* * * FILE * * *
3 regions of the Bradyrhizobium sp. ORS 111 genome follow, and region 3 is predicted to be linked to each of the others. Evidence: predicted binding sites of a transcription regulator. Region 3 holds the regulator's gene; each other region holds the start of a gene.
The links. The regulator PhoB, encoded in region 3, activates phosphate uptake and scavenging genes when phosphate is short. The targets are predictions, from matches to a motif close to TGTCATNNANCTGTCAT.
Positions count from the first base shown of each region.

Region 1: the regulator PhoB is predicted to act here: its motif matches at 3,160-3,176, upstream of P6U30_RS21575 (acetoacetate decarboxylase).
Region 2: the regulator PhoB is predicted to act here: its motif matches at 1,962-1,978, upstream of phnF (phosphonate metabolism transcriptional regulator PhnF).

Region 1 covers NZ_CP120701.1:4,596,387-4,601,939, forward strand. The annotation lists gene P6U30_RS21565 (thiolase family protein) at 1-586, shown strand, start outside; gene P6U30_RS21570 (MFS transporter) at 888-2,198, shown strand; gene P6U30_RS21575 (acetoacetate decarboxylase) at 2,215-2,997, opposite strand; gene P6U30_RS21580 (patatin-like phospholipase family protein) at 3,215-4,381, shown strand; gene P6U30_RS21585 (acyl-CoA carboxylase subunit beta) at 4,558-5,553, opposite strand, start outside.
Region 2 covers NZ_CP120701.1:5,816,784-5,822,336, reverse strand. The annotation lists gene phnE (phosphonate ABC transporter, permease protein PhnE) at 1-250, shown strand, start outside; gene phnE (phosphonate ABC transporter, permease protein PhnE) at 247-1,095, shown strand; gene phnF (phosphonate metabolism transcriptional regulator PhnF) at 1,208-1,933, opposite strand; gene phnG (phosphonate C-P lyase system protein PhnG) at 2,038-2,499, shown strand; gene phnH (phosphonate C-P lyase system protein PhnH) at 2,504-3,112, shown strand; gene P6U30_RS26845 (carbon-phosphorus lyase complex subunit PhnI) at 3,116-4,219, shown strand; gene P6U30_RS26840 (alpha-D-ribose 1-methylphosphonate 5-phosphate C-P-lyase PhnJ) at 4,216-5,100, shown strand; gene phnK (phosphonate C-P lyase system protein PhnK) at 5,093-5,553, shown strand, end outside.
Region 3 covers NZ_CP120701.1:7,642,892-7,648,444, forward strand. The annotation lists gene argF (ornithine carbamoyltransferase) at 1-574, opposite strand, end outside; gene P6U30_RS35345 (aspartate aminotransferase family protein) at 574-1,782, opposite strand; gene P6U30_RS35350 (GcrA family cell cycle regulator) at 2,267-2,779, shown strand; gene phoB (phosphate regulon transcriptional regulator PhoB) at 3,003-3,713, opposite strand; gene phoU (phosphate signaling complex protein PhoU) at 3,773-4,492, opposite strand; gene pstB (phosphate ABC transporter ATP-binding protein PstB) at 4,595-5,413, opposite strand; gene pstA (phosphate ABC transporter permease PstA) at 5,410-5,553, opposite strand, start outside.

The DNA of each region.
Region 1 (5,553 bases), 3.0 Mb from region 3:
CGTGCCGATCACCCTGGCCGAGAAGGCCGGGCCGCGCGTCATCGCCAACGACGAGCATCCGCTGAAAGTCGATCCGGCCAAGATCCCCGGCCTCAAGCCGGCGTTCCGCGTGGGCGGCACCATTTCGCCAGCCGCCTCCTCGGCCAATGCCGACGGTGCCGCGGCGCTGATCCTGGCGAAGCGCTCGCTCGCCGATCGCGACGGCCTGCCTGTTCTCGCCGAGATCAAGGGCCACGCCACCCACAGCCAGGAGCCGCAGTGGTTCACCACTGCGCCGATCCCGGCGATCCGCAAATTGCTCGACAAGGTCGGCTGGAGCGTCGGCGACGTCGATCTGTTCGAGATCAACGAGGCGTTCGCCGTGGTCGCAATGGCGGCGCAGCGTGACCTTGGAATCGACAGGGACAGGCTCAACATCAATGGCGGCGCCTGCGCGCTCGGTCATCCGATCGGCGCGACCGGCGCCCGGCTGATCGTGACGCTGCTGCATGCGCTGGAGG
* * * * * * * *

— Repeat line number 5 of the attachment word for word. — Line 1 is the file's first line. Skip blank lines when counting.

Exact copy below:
Region 2: the regulator PhoB is predicted to act here: its motif matches at 1,962-1,978, upstream of phnF (phosphonate metabolism transcriptional regulator PhnF).